Appeal from the Circuit Court of Madison County. No. 90-L-362. Honorable P. J. O'Neill, Judge, presiding.
The Honorable Justice Goldenhersh delivered the opinion of the court: Hopkins and Kuehn *fn1, JJ., concur.
The opinion of the court was delivered by: Goldenhersh
JUSTICE GOLDENHERSH delivered the opinion of the court:
Plaintiffs, Sarah Ann Freeman (hereinafter Sarah Ann), a minor, by and through her father and next friend, Scott Freeman, and Scott Freeman and Lisa Freeman, Sarah Ann's parents, appeal from a judgment of the circuit court of Madison County entered on a jury verdict in favor of defendant, Dr. Dennis J. Petroff. On appeal, plaintiffs' principal contentions are that (1) the trial court erred in giving the second paragraph of Illinois Pattern Instructions, Civil, No. 12.04 (3d ed. 1989) (hereinafter IPI Civil 3d No. 12.04) and (2) the erroneous instructions were seriously prejudicial to plaintiffs. We reverse and remand for a new trial. A detailed recitation of all facts is not necessary since our resolution of this appeal focuses exclusively on the sole-proximate-cause jury instruction issue raised by plaintiffs. The relevant facts include the following.
Plaintiff Lisa Freeman's first obstetrical visit with defendant occurred on October 27, 1987. Lisa remained under defendant's care until the premature birth of her daughter, Sarah Ann, on March 23, 1988. No problems were noted during Lisa's obstetrical visits, and her pregnancy seemed to be proceeding normally as of February 27, 1988, the date of her last scheduled visit.
During the first week of March, Lisa began experiencing excess swelling of her ankles, hands, and face in the morning. She reported these symptoms to defendant's office personnel. Defendant's office told Lisa to pick up a salt-free or low-sodium diet at defendant's office. However, Lisa's condition worsened, and she began to experience nausea, vomiting, and headaches. She reported these symptoms to defendant, who recommended an antacid and Tylenol. No one from defendant's office advised Lisa to come into the office to be examined.
Because her symptoms had not improved, Lisa went to defendant's office on Monday, March 21, 1988. Lisa was unable to provide a urine sample. It is disputed whether defendant or his staff weighed Lisa and took her blood pressure during this visit. Lisa returned to defendant's office the following day, March 22, 1988. Lisa was weighed, her blood pressure was taken, and a urine sample was provided. Lisa's blood pressure was 160/110, her urine protein level was 4, and she had gained 17 pounds. Lisa was admitted to Anderson Hospital in Maryville that same afternoon. She remained at Anderson Hospital until Wednesday afternoon, when she was transferred by ambulance to the high-risk pregnancy center at Jewish Hospital in St. Louis, Missouri.
At Jewish Hospital, Dr. Michael Nelson diagnosed Lisa as having severe preeclampsia, requiring delivery of the baby. Immediately following delivery, doctors from Children's Hospital stabilized Sarah Ann and transferred her to Children's Hospital. At birth, Sarah Ann had a gestational age of 28 weeks and was approximately nine weeks premature. Sarah Ann remained at Children's Hospital from birth to June 20, 1988. During her hospitalization, Sarah Ann underwent four ultrasound tests of the head. The first three ultrasounds were normal. However, the last ultrasound taken on June 16, 1988, showed multiple cystic areas in the periventricular regions bilaterally, which is classic for periventricular leukomalacia.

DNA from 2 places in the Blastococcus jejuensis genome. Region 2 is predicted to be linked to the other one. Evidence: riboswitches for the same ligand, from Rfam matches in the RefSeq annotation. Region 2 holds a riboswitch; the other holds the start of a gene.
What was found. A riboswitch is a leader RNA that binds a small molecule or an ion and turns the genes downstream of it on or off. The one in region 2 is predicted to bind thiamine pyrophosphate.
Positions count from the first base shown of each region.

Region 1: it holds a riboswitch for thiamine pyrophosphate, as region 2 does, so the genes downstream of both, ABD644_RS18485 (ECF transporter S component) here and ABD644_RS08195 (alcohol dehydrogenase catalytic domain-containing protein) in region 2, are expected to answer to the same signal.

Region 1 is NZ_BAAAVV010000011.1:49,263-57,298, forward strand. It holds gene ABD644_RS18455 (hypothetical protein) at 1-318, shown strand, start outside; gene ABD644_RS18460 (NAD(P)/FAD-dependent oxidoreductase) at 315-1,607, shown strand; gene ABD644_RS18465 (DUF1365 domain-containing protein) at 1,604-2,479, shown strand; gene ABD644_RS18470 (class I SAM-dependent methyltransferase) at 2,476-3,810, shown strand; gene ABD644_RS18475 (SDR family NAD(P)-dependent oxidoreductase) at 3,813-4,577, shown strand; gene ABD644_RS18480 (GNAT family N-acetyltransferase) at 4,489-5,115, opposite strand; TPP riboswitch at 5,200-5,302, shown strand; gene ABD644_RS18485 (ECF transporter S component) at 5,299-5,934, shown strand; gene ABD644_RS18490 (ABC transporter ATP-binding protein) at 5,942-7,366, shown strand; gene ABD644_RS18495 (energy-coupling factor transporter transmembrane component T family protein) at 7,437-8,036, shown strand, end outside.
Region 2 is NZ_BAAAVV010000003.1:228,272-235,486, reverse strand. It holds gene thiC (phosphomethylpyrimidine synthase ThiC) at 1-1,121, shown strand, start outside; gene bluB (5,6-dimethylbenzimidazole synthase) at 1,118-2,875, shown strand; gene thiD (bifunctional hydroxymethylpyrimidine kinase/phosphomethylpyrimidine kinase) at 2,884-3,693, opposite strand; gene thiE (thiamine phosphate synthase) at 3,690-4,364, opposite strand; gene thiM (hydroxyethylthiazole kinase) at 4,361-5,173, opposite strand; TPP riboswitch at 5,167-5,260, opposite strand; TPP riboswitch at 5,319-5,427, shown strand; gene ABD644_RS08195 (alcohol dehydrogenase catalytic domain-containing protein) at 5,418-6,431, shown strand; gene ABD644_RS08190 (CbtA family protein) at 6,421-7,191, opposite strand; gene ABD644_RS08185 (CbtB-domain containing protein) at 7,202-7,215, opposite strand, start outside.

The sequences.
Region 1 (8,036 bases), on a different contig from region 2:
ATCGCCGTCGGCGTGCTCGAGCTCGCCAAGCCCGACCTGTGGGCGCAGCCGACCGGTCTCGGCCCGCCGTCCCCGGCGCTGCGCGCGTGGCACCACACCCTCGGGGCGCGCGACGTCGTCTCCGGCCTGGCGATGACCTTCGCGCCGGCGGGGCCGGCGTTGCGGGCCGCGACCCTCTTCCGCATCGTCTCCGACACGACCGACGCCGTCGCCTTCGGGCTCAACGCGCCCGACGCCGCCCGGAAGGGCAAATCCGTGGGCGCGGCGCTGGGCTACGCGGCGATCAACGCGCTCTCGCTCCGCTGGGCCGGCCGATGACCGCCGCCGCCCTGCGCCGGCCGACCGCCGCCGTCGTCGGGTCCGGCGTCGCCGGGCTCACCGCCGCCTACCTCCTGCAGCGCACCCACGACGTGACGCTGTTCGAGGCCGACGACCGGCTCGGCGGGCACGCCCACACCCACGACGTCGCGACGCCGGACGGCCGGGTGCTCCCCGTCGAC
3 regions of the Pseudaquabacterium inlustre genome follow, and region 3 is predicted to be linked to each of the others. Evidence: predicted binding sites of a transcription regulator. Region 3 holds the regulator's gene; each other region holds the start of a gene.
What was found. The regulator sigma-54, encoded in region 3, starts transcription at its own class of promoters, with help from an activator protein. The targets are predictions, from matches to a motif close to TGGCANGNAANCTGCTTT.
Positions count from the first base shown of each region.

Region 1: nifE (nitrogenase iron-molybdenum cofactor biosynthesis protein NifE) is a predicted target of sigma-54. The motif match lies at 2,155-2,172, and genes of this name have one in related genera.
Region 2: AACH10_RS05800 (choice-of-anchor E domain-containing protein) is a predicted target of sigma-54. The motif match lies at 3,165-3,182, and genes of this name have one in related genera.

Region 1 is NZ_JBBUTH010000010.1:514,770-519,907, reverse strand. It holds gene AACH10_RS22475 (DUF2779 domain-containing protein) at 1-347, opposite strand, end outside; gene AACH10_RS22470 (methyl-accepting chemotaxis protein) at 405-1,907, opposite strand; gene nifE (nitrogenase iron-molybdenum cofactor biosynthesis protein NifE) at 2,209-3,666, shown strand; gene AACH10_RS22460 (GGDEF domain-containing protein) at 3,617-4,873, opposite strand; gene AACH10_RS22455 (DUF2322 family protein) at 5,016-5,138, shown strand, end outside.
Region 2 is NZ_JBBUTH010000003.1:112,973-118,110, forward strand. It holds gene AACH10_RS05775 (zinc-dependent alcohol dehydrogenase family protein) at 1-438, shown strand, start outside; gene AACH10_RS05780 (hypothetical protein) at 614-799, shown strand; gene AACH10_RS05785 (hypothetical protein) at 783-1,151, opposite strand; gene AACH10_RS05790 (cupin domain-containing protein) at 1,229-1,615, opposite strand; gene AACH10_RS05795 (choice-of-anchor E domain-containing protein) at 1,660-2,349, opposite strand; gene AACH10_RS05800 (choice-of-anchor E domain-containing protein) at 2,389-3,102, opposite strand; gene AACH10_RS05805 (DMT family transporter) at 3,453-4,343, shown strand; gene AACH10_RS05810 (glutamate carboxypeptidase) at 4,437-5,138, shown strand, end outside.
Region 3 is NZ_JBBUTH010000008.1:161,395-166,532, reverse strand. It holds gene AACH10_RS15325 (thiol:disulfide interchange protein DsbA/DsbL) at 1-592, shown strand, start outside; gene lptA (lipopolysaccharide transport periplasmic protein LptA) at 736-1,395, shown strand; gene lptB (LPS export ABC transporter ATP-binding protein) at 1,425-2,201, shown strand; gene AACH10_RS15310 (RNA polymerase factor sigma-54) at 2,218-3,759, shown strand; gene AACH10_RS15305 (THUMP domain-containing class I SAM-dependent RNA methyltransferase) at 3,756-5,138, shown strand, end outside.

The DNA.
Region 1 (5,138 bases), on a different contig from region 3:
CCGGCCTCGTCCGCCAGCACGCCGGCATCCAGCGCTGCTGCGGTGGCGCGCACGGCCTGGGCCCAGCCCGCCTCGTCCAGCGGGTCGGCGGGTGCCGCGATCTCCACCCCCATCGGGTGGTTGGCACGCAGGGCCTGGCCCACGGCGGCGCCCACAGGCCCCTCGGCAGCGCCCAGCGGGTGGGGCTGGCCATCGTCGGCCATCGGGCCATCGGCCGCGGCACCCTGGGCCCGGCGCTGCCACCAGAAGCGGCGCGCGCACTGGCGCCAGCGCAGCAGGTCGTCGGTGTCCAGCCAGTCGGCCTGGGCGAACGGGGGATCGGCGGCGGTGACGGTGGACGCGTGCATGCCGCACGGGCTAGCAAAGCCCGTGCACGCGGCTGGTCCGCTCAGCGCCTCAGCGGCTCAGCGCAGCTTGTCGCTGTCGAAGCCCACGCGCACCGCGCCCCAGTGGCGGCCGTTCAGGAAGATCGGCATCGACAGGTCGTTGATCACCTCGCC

Upon discharge from Children's Hospital, Sarah Ann was diagnosed with a number of medical problems common to premature infants. Sarah Ann's most significant diagnosis is periventricular leukomalacia, which placed her at risk for developing significant motor deficits, including spastic diplegia. Later, Sarah Ann was diagnosedas having a fairly severe type of cerebral palsy called spastic cerebral palsy. This condition has severely compromised Sarah Ann's ability to use her muscles. Sarah Ann has some use of her right upper extremity; however, it is not normal. Her left upper extremity is almost useless, and both her legs are kept extended so she cannot sit properly and has no postural balance. Sarah Ann must be propped up when in a sitting position so that she does not fall backwards or to the side. With surgery, Sarah Ann may be able to do some walking, but she will never be able to walk normally. Sarah Ann's disabilities are permanent.
At trial, plaintiffs and defendant called a number of expert witnesses. Defendant testified on his own behalf. The various expert witnesses, excluding Dr. Michael Maurer, testified concerning the signs and symptoms of preeclampsia, the care rendered by defendant, Sarah Ann's condition at birth, her subsequent problems, and her future prognosis. None of the witnesses for either plaintiffs or defendant testified concerning a standard of care applicable to Children's Hospital or that the hospital deviated from that standard of care while Sarah Ann was under Children's Hospital's care.